Pods would run to Cabot Circus
TRANSPORT chiefs in Bristol are looking at building a £40 million unmanned tram system in the city centre.
Tim Kent, the man in charge of transport at the city council, has announced he is looking at introducing the system, which would link the city centre with the new Enterprise Zone at Temple Meads station.
A similar system designed and built by a South Gloucestershire firm is already in operation at Heathrow Airport and talks with the award winning company have already taken place.
The fully automated system, known as Ultra, would see unmanned pods travelling on guided rails between Temple Meads and Cabot Circus. Each journey would cost between £2 and £3 and the pods would be able to carry up to eight people at a time.
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Mr Kent said the pod system was just one of many options being considered by the council.
He added: "This would be a lot cheaper than a traditional tram and it is good for an area as small as the Enterprise Zone.
"It obviously wouldn't be a very large system, it would be quite a small system but we think the option is very good and we have been talking with one provider and looking at it as a possibility. You could be looking at anywhere between £30 million and £40 million to build such a scheme in reality."
The zone was announced in April by the government and aims to encourage firms, with a business rate discount and simplified planning rules. An event is being held tomorrow to showcase plans for the area which is expected to include a new indoor arena on derelict land behind the train station.
Temple Meads station is also in line for a major revamp which will include a new entrance and a new platform.
Ultra Global PRT has been working on the environmentally-friendly transport system for more than a decade and at one stage there were plans to set up a system linking Cardiff city centre with Cardiff Bay.
The Thornbury-based firm has installed its system at Heathrow Airport's Terminal 5.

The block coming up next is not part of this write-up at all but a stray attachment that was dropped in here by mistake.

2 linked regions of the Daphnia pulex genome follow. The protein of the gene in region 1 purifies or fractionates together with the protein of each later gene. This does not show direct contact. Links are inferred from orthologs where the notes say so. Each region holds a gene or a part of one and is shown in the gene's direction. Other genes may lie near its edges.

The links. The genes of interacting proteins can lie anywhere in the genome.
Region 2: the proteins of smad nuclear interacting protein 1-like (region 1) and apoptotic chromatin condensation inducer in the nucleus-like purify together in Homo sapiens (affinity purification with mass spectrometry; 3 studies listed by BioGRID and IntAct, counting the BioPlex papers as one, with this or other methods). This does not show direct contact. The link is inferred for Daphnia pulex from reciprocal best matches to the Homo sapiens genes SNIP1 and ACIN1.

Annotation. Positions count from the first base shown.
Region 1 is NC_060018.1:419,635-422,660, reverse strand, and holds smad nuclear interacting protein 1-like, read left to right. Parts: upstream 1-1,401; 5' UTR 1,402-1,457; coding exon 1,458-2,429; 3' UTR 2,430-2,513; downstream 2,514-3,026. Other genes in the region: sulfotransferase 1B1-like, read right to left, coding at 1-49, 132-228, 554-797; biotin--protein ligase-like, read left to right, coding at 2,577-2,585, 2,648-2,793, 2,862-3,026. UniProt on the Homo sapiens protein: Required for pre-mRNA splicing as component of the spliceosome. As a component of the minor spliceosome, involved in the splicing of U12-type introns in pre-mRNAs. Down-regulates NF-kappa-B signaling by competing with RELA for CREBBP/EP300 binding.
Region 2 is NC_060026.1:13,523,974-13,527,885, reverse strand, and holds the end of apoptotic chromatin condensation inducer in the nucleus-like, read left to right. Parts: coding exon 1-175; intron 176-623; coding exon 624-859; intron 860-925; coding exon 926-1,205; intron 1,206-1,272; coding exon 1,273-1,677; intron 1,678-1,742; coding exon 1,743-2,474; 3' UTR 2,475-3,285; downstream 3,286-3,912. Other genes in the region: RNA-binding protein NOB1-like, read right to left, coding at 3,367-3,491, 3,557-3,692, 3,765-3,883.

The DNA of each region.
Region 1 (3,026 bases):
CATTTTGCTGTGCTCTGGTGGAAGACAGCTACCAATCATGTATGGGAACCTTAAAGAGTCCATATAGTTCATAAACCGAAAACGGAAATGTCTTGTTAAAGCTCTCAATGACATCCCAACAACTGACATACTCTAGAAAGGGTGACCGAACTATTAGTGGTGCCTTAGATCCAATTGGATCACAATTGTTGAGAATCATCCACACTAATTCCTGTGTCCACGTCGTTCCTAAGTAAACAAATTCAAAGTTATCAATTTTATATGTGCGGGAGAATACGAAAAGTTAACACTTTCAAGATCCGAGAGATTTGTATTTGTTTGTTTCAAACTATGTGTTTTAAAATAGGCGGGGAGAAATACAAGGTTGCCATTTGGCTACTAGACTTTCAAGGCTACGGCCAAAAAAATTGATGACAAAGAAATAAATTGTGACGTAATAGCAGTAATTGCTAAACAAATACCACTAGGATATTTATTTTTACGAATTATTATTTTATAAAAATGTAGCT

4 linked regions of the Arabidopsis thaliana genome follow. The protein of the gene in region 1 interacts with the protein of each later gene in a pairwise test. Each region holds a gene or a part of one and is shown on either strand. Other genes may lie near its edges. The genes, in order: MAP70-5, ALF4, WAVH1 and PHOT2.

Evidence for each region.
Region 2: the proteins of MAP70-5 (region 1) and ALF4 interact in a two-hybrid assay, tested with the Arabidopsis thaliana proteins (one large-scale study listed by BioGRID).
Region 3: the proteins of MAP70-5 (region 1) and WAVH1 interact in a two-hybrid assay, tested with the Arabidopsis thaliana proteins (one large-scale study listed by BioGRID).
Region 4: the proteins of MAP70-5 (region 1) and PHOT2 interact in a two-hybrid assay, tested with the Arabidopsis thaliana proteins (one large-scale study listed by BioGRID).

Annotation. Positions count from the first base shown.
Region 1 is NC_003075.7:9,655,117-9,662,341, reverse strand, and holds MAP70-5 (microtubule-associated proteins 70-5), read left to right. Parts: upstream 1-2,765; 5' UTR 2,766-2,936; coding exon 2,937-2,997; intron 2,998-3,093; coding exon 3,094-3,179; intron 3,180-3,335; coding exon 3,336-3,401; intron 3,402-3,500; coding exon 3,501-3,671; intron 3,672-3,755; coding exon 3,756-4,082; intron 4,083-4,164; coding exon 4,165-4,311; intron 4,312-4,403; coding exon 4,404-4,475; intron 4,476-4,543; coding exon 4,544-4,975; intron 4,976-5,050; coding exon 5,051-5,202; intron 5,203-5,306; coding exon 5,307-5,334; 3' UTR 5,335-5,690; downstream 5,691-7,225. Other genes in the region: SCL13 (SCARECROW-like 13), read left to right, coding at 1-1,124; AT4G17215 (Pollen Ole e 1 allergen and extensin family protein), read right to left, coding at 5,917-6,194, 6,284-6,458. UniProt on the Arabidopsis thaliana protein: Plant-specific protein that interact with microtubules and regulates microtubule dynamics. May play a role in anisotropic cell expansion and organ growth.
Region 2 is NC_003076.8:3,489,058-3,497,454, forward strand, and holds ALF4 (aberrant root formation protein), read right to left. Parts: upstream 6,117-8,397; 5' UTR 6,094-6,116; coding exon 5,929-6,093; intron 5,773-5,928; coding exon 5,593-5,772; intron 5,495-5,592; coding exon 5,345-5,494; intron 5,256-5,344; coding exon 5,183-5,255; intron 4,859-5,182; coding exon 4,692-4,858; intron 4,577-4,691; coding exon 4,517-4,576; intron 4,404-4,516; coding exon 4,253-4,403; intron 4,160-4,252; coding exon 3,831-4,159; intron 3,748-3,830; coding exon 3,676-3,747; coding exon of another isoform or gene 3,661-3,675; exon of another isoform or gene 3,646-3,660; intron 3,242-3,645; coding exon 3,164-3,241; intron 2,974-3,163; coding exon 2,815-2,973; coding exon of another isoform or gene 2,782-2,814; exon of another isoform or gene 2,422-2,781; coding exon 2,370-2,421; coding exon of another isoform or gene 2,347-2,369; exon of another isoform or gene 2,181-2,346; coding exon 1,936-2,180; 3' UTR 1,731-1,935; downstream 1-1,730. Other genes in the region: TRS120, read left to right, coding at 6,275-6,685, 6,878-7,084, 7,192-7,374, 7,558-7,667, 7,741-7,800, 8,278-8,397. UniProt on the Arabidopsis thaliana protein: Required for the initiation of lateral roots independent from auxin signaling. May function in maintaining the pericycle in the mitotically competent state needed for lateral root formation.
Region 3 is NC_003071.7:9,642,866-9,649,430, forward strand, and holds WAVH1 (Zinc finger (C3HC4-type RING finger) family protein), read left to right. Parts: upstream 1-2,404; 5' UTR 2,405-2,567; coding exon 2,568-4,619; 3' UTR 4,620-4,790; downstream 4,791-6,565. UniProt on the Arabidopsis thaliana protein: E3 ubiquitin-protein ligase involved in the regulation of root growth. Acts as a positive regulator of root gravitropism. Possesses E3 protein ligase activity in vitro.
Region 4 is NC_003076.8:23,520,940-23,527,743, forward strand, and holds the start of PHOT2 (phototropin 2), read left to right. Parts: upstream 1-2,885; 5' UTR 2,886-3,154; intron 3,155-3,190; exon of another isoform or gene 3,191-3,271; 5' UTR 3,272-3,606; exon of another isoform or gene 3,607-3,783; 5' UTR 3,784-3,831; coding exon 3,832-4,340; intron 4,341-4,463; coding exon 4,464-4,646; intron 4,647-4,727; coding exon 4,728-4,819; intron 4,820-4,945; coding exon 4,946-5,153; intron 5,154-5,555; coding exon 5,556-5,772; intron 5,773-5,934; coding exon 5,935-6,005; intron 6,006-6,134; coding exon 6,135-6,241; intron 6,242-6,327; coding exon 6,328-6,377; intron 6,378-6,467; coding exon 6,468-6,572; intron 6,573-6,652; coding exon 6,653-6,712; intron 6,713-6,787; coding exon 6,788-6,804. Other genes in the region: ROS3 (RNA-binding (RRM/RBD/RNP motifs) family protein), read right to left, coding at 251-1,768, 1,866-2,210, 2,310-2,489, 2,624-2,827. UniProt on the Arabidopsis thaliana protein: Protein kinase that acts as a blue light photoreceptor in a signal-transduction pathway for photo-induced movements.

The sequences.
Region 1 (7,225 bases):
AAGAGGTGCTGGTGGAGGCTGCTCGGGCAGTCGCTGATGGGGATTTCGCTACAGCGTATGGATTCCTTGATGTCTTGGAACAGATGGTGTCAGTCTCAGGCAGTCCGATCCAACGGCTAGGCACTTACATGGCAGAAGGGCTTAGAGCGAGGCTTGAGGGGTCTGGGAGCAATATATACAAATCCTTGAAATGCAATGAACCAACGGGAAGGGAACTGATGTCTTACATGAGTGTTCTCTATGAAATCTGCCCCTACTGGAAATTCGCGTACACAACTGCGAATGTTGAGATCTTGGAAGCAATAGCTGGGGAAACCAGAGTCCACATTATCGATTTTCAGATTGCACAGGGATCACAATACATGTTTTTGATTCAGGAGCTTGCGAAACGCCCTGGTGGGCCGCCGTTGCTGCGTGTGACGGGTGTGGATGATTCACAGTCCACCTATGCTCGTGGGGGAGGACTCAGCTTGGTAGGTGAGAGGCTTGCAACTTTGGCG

The system uses battery-powered, driverless, zero-emission vehicles and has the capacity to carry more than 500,000 passengers each year along a dedicated 3.8 kilometre route. It took six years to develop at a cost of £30 million.
Ultra Global PRT started life as a university research project which then won backing from the private sector.
Professor Martin Lowson, from Bristol University, developed the concept and technology behind Ultra over 17 years ago.
An open day is being held in the Enterprise Zone tomorrow which is expected to include plans of how the area will look in ten years time. There are high hopes that a developer will be found to build the long-awaited indoor arena on the former diesel depot site behind Temple Meads station.
Meanwhile, a bike manufacturer has signed a deal with Temple Meads station which means commuters can climb onto the saddle as soon as they arrive at the station.
Brompton Dock has joined forces with First Great Western to offer customers the new service. A new bike dock has been built at the station allowing customers to get off the train and straight on to a folding bike. People who sign up to the scheme will get 24-hour access to the folding bikes which can be taken on trains and other forms of public transport, even during peak times.